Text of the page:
Adaptive Neuro Fuzzy Inference System (ANFIS), a modified Fuzzy Inference System (FIS) works similar to that of Neural Networks. With the help of ANFIS, tuning of membership function parameters can be done by either using a back propagation algorithm or in combination with the least square type of method. This allows the FIS to learn from the data that are to be modeled. Several attempts were made to model complex problems using this advanced tool. Hancheng et al. [17] modeled material properties using fuzzy neural networks. Chen and Linkens [18] have predicted impact toughness for alloy steels. Hybrid computing techniques are hence used for modeling non-linear and complex problems involving welding process parameters and welding bead shape parameters. Edwin and Kumanan [19] have predicted weld bead width in Submerged Arc Welding using ANFIS. Kovacevic and Zhang [20] have experimentally modeled weld pool geometry using Neurofuzzy. Vasudevan et al. [21-23] have used hybrid techniques along with GA to optimize process parameters for GTAW of austenitic Stainless steels. De and Bag [24] have coupled GA with heat transfer model to predict process variables in GTA spot welding. Since it is very appropriate to apply GA to nonlinear welding problems, Genetic Algorithms are being increasingly applied in the field of welding in recent times.

Combining ANFIS with GA or ANN with GA are emerging methodologies for solving the non-linear problems such as optimization of welding processes. The reason for choosing them over regression models is that these tools are very efficient in learning and become very accurate predictive tools after training. Accurate models using ANFIS or ANN can be developed for predicting weld bead shape parameters as a function of welding process variables. These models then find application during the evaluation of objective function in genetic algorithm.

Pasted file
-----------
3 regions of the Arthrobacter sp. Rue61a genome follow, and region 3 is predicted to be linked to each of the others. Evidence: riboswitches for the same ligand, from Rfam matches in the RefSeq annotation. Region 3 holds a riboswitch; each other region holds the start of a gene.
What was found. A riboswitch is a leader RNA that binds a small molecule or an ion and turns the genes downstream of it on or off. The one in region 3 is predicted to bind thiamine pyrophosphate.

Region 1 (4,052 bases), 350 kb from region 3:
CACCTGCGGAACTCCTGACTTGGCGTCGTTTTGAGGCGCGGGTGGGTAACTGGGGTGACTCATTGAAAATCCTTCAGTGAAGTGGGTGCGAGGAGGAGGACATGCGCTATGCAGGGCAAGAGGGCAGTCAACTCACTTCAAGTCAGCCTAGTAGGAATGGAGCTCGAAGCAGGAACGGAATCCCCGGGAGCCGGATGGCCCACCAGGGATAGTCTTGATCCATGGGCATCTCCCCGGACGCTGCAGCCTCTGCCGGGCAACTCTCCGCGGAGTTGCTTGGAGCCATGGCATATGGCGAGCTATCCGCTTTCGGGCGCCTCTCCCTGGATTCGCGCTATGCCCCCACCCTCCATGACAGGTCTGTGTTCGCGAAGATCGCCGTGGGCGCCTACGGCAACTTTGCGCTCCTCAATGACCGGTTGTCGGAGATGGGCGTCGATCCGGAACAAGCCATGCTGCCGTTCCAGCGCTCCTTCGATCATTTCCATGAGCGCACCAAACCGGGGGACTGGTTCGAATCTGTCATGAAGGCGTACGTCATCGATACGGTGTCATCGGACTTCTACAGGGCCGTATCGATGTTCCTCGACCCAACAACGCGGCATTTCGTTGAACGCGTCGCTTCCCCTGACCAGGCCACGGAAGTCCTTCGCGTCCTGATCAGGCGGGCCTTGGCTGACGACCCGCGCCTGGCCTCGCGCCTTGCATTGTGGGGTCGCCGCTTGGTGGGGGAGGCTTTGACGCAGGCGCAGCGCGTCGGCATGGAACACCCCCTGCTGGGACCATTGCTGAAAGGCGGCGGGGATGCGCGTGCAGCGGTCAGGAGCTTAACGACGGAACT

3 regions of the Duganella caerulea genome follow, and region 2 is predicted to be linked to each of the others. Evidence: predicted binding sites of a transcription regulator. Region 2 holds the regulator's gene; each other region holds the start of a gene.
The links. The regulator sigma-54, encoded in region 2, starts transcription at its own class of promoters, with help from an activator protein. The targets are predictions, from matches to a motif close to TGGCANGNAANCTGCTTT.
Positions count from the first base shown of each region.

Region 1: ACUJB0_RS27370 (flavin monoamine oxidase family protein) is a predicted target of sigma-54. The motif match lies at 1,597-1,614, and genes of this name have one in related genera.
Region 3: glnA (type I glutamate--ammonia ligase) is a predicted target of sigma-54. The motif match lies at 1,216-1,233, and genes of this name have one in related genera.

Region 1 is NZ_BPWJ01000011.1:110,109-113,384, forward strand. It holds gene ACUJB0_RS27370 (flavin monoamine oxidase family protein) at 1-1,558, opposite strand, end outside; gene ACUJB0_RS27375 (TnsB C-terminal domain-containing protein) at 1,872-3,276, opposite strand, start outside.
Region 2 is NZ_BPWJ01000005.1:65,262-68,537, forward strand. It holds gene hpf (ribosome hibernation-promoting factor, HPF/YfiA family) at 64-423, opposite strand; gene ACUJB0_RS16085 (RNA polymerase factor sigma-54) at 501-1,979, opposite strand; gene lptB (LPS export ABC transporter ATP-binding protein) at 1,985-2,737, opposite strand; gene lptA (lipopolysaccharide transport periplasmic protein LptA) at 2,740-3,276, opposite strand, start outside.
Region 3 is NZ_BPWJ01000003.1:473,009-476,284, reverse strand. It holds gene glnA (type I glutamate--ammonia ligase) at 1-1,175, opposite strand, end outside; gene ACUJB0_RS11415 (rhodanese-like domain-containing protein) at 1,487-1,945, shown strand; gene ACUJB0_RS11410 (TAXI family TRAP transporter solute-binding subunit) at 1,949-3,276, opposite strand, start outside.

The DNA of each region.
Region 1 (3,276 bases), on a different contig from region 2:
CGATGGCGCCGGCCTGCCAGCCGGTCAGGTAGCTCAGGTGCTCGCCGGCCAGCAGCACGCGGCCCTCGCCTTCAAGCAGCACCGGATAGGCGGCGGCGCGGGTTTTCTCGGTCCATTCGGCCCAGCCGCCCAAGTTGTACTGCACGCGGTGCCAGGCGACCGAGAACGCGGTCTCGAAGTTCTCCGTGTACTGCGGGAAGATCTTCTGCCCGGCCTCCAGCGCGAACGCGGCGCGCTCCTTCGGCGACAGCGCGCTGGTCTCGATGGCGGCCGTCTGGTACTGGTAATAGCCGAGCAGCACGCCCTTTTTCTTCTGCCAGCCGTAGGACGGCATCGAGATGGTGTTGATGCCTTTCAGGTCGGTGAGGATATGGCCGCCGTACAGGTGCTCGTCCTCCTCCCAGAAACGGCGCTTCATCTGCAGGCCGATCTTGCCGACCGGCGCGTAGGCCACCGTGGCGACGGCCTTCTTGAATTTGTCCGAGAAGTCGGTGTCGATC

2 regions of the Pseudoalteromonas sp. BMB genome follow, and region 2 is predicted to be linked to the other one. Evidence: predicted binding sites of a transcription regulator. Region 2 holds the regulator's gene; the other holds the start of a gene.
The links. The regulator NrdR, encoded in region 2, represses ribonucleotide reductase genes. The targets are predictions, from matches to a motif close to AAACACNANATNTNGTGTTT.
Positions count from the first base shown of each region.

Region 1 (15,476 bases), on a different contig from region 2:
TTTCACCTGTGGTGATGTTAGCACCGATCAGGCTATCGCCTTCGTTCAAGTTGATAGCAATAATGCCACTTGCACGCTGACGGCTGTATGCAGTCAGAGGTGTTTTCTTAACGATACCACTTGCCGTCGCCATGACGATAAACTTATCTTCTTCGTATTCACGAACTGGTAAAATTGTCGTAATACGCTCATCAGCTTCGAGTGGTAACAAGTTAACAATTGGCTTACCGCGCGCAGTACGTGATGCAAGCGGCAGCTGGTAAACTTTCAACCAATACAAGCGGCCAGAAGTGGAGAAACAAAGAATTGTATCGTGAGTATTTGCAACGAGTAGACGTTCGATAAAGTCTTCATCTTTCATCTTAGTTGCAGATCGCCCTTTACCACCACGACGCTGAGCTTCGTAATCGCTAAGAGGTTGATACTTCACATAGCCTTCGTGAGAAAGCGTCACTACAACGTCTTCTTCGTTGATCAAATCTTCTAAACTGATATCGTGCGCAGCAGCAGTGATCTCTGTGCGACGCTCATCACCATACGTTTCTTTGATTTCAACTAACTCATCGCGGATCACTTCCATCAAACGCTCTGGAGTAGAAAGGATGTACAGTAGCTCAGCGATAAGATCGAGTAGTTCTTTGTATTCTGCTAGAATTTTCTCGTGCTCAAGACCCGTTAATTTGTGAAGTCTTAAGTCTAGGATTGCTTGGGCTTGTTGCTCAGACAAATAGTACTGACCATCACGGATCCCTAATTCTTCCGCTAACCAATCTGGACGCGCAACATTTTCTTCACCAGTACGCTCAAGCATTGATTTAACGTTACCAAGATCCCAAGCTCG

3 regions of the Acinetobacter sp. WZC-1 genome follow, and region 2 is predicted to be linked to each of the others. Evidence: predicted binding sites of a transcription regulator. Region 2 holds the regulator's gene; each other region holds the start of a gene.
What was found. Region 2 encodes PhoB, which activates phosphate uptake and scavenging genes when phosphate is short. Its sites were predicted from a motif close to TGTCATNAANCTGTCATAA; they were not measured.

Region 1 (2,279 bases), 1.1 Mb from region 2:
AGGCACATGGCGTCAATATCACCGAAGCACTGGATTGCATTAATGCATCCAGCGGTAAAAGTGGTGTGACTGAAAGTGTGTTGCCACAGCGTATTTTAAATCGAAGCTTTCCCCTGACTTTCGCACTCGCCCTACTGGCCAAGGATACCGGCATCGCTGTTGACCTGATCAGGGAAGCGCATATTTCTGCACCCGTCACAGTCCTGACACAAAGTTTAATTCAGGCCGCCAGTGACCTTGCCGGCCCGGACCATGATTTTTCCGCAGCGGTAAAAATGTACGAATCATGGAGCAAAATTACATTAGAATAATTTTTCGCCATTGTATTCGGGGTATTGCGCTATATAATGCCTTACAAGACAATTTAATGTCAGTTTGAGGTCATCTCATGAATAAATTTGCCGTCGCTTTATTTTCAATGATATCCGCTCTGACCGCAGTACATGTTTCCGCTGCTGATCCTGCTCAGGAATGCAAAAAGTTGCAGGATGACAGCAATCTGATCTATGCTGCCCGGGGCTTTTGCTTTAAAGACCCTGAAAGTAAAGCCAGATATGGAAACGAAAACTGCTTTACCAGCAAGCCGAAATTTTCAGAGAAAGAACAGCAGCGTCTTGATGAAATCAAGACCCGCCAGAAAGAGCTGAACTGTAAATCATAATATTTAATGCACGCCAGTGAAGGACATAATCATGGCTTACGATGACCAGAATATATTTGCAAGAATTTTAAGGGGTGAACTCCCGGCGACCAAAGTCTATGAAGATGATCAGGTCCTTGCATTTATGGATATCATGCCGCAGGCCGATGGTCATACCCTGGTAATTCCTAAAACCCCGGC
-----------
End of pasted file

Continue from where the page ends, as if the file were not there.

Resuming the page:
In the present work, welding process parameters like current, voltage and torch speed are correlated, using ANFIS, which incorporates effective learning from given data, to weld bead shape parameters like depth of penetration, bead width and HAZ width. Then these ANFIS models are employed in GA to evaluate the objective function and to arrive at the optimal solutions for obtaining target Weld bead geometry and HAZ width during A-TIG welding of Reduced-Activated Ferritic-Martensitic steels.

2. Data Generation

Bead-on welding was carried out on Reduced-Activated Ferritic-Martensitic steel plates of 6mm thickness. Several experiments were conducted to generate 56 data sets by altering the process parameters. Current was adjusted between a minimum value of 75 amps and a maximum value of 250 amps in steps of 25 amps (say 75, 100, 125 - 250). Torch speed was set in the range of 1.33 mm/s - 3.33 mm/s and arc voltage in the range of 10.1v to 16.9v. A thoriated tungsten electrode of 3 mm diameter was used in which the tip is inclined at 45˚ to the vertical plane. Arc gap was fixed as 1mm. Argon at a flow rate of 10 Liter/minute was used for shielding. Multi component specific activated flux was utilized to reduce the production time. The samples cut from the bead-on plate welds were polished and etched to see the cross section for making measurements on depth of penetration, weld bead width and HAZ width. Machinist’s microscope was used for making the measurements. Figure 1 describes the various weld bead shape parameters and HAZ width in a typical weld joint.

3. Methodology

The methodology applied for optimizing weld bead geometry using GA based models involves two important steps. Initially, three different models were created using ANFIS correlating welding process parameters like current, torch speed and arc voltage with depth of penetration, bead width and HAZ width respectively. The flow chart giving the steps involved in the methodology is shown in Figure 2. Then these models were incorporated in GA to evaluate the objective function and hence the GA code was developed to optimize the welding process parameters to achieve target weld bead geometry and HAZ width.